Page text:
Friday 20 February 2015

Markets also need negative viewpoints

I normally quite like Bloomberg's articles, but find the following article not balanced enough:

"Anonymous Analysts Are Wreaking Havoc in the Asian Markets"

The headline is much too aggressive for my liking, the share price of two companies in SE Asia declining caused by negative reports is something else as Asian Markets turning into chaos.

The first paragraph:

"An anonymous researcher releases a report questioning the accounts of a publicly traded company. Investors catch wind of it and sell. The targeted firm denies the allegations, but by then the share-price damage is already done."

I have not yet met a single fraudulent company admitting its fraud at the first instance being confronted by a report. Since both honest and fraudulent companies will deny allegations, the denial itself contains therefore no news.

What could contain news is a detailed write-ups from companies in which they give a point-to-point rebuttal of all the allegations.

Even better, if companies had pre-empted events by providing a high degree of transparency to their shareholders. In Noble's case for instance there was unease for quite some time regarding the valuation of Yancoal, why had it not addressed that issue before? Valuing an asset at 56 times its market value is bound to raise some eyebrows.

Let's assume that short sellers are right in a particular case, then "the share-price damage is already done" is indeed true. But the damage is caused by unscrupulous managers and their financial engineers who have cooked the books, blown lots of hot air in the company, spread rumours etc. The short sellers have merely prevented more future damage (while in some cases profiting handsomely in the mean time, I admit).

Also, some of the allegations by so called short sellers or whistle blowers might need years to pan out. In 1999, financial analyst Harry Markopolos "informed the SEC that he believed it was legally and mathematically impossible to achieve the gains Madoff claimed to deliver". It took another nine years before the fraud was finally unravelled, lots of additional damage being done in those years.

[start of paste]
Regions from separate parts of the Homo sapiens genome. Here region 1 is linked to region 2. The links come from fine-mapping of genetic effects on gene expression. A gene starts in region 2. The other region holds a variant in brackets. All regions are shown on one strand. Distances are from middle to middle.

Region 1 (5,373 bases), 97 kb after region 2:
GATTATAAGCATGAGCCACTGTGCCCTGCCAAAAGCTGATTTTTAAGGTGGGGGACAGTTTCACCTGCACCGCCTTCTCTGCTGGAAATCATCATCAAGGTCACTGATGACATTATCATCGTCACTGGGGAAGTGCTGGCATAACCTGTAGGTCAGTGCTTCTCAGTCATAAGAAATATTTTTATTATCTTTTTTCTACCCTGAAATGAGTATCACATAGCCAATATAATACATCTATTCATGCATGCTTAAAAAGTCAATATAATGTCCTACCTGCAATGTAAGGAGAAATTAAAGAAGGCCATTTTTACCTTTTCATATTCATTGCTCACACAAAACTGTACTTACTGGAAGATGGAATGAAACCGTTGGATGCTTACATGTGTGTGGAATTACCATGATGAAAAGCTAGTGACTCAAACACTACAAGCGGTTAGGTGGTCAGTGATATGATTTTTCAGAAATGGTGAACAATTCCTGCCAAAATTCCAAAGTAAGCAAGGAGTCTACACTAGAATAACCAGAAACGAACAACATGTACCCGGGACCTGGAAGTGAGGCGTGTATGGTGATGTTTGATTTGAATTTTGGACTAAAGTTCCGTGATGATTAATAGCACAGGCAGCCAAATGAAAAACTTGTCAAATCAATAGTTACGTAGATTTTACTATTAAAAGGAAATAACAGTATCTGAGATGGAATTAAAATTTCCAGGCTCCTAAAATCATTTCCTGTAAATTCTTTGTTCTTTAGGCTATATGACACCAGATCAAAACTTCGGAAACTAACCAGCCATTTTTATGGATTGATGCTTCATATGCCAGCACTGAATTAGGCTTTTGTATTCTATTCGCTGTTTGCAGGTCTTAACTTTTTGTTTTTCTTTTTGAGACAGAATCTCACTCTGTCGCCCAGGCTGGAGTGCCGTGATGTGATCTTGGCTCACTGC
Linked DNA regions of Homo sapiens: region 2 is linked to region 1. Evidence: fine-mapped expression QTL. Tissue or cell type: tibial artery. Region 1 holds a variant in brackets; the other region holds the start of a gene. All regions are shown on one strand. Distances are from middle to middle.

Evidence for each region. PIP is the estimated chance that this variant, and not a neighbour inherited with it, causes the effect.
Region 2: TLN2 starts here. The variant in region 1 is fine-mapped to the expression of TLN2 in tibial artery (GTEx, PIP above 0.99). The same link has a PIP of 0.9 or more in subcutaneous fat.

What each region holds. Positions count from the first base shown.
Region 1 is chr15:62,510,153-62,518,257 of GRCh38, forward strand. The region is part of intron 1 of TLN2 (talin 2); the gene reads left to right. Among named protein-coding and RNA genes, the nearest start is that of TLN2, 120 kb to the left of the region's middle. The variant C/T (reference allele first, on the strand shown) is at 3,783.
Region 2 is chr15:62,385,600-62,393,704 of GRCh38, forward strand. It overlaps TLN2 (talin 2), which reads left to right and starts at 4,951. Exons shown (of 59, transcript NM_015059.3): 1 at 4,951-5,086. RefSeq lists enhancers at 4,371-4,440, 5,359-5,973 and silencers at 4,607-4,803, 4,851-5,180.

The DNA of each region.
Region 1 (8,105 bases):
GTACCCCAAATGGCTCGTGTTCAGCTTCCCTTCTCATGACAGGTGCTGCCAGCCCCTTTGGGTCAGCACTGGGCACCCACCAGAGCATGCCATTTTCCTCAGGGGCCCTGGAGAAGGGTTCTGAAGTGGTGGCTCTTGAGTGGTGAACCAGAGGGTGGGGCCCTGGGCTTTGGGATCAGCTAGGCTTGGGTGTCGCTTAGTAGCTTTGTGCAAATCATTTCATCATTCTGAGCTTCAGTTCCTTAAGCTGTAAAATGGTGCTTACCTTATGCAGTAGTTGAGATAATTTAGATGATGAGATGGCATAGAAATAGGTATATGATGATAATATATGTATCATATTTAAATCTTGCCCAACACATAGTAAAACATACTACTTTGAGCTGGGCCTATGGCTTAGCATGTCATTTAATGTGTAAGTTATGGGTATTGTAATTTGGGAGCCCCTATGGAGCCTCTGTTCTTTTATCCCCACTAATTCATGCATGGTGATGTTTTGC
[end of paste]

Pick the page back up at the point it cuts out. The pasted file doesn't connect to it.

A further comment from the Bloomberg article:

“No research should be anonymous,” said Jimmy Ho, president of the Society of Remisiers, Singapore’s biggest association of equity traders.

Whilst I agree that non-anonymous research would be better, I do have sympathy for the reasoning behind it:

Carson Block, the founder of Muddy Waters LLC, said in 2012 he stopped trying to bet against Chinese stocks after workers at a storage company he owns in Shanghai were harassed and unidentified “gangsters” came looking for him.

“Putting our name on the reports gave us more credibility but I understand why people see a need to be anonymous when publishing this kind of information because of the threats and the costs of extra protection,” Block said in an interview on Tuesday in New York.


...independent research reports can be beneficial for investors if they “weed out” companies that are bending accounting rules or engaging in fraudulent activity.

“I’m not concerned about the origins of the report, it’s whether the report is true, accurate and valid ultimately,” said Surtees, whose firm oversees about $50 billion. “Time will tell.”

Another comment by Mr. Ho:

“MAS should make sure analysts do not use their research for their own agenda.”

That also means that analysts (or brokers, bloggers or anyone spreading rumours to increase the share price of a certain company) who write positive reports for their own agenda (or the agenda of their company) should equally be punished. In that case government of all countries in the world should consider quickly building a few more jails for this purpose alone.

News on financial markets is rather biased, and all in a positive way for listed companies:
  • Managers have a real financial incentive (receiving wages but often also owning a stake in the company) to paint their companies as rosy as possible, they even hire PR companies for that purpose.
  • Brokers and the like receive their handsome fees through all kind of financial work for these companies (bringing them to the market, structuring deals, etc.), their research reports are often quite biased (just check how many "buy" reports there are versus "sell" reports). Even if brokers don't have a direct link to a company, they might be involved with one of the other companies of the majority shareholder.
  • Professionals like auditors and writers of independent reports too often have a bias towards the companies that pay them: "whose bread I eat, his song I sing".
  • Journalists are sometimes hesitant to post negative questions, their papers are sometimes biased towards companies that advertise (a recent example from the UK and the response containing the remarkable admission "All [media organisations] have their own self-serving agendas, both political and commercial"). 
  • Regulators should be on top of their game, but realistically they can't follow hundreds of companies and are not strong in particular fields (like valuations).

Despite all these shortcomings, I like the capital markets and am an active and passive (through external fund managers) participant for more than thirty years, both in listed and unlisted companies.

But giving the many biases, there is a clear and urgent need for views from "the other side", views that give critical analysis of companies, that question their accounts and their business models.

Therefore we have to be careful not to immediately jump on top of messengers of bad news.

The three cases mentioned in Bloomberg's article are:
  • Noble, in a report written by Iceberg Research, about which I wrote before;
  • Sound Global Ltd, in a report by Emerson;
  • Ozner Water, in a report by Glaucus.

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